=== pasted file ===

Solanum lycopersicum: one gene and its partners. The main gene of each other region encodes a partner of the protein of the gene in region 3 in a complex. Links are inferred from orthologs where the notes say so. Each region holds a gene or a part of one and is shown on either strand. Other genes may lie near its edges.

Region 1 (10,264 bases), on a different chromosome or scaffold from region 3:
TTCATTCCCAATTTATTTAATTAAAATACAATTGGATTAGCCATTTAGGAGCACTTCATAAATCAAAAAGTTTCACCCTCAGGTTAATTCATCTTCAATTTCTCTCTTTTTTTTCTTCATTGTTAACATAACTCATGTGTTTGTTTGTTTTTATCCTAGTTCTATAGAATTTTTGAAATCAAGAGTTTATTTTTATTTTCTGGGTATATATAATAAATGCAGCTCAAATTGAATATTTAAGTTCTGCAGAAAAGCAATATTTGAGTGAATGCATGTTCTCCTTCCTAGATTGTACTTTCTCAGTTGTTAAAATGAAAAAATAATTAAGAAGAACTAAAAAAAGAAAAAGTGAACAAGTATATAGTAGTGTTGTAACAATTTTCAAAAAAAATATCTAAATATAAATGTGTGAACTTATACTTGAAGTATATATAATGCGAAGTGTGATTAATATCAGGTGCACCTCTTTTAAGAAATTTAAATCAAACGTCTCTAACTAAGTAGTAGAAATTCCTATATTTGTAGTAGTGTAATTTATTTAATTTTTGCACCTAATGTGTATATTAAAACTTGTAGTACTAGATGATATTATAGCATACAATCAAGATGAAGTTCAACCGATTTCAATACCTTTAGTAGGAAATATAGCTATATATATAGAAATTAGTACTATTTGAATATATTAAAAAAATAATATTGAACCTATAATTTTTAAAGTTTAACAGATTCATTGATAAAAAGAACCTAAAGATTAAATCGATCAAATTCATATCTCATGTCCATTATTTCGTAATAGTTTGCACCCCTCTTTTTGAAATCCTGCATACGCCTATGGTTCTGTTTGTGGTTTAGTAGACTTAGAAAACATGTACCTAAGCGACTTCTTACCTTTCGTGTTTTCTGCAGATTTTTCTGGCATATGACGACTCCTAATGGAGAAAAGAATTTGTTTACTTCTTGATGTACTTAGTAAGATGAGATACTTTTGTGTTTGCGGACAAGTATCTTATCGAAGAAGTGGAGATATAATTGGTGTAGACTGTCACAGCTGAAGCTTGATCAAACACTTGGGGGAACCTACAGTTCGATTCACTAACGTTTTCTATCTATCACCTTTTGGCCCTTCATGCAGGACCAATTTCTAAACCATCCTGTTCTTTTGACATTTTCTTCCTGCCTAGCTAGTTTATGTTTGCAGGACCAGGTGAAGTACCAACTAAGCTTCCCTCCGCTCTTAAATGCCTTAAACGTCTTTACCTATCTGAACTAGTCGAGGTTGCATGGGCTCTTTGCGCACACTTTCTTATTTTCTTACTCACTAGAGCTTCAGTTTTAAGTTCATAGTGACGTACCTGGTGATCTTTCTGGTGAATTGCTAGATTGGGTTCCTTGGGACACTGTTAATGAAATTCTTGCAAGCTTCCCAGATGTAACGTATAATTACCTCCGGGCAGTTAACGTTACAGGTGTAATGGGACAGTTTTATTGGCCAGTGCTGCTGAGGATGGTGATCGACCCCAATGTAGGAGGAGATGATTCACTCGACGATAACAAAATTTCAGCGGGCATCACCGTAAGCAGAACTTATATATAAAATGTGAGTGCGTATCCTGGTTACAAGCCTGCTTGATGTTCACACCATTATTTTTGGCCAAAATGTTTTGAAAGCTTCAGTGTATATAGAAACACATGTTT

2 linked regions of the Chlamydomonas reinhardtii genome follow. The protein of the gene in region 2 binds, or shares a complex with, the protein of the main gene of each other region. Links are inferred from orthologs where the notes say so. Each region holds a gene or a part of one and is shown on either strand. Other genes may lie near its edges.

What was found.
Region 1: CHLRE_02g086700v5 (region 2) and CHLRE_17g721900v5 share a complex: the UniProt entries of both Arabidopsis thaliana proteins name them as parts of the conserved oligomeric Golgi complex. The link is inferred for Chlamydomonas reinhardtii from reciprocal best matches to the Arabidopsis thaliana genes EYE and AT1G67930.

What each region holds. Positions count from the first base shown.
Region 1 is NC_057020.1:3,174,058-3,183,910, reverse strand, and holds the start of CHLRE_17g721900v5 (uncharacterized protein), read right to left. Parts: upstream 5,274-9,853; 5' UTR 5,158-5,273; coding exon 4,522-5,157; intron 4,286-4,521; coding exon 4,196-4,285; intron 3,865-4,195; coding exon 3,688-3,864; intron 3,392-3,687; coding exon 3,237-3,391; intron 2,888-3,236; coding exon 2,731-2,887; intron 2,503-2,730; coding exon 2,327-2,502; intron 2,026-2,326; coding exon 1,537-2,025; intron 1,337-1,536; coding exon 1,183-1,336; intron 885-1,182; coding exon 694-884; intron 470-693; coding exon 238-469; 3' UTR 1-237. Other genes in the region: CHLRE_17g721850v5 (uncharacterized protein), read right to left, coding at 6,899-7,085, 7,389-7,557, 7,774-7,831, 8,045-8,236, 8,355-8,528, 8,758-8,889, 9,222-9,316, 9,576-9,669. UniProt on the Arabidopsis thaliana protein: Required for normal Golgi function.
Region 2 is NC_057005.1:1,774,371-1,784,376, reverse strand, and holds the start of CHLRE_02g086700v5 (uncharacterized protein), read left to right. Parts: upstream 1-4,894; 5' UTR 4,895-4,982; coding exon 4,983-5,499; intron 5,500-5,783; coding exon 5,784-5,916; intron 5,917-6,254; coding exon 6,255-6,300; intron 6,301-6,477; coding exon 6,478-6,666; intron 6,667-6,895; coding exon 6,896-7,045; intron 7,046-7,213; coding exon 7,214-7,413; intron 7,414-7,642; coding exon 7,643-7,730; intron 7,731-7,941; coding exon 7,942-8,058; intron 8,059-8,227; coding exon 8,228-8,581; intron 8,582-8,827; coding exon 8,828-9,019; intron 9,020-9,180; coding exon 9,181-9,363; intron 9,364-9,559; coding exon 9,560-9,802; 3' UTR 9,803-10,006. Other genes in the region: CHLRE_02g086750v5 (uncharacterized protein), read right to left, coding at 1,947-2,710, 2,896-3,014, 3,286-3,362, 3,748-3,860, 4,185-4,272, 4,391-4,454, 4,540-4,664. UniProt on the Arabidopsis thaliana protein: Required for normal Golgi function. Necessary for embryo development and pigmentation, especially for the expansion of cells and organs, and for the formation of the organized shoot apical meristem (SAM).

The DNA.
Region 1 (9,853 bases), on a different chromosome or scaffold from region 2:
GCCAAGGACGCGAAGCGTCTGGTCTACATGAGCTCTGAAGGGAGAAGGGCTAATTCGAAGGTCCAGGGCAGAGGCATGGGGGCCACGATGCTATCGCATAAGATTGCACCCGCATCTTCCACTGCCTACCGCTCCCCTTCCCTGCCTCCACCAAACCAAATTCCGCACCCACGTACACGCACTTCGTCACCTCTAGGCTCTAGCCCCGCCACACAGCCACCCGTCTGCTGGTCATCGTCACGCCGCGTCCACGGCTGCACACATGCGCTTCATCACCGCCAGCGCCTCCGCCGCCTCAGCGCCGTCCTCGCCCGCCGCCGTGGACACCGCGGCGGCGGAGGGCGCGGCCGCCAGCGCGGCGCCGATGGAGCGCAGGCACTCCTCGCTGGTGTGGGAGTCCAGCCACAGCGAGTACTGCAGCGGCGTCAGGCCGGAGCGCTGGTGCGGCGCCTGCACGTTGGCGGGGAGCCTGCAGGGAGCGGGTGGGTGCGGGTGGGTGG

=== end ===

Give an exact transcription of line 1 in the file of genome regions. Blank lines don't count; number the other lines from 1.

Solanum lycopersicum: one gene and its partners. The main gene of each other region encodes a partner of the protein of the gene in region 3 in a complex. Links are inferred from orthologs where the notes say so. Each region holds a gene or a part of one and is shown on either strand. Other genes may lie near its edges.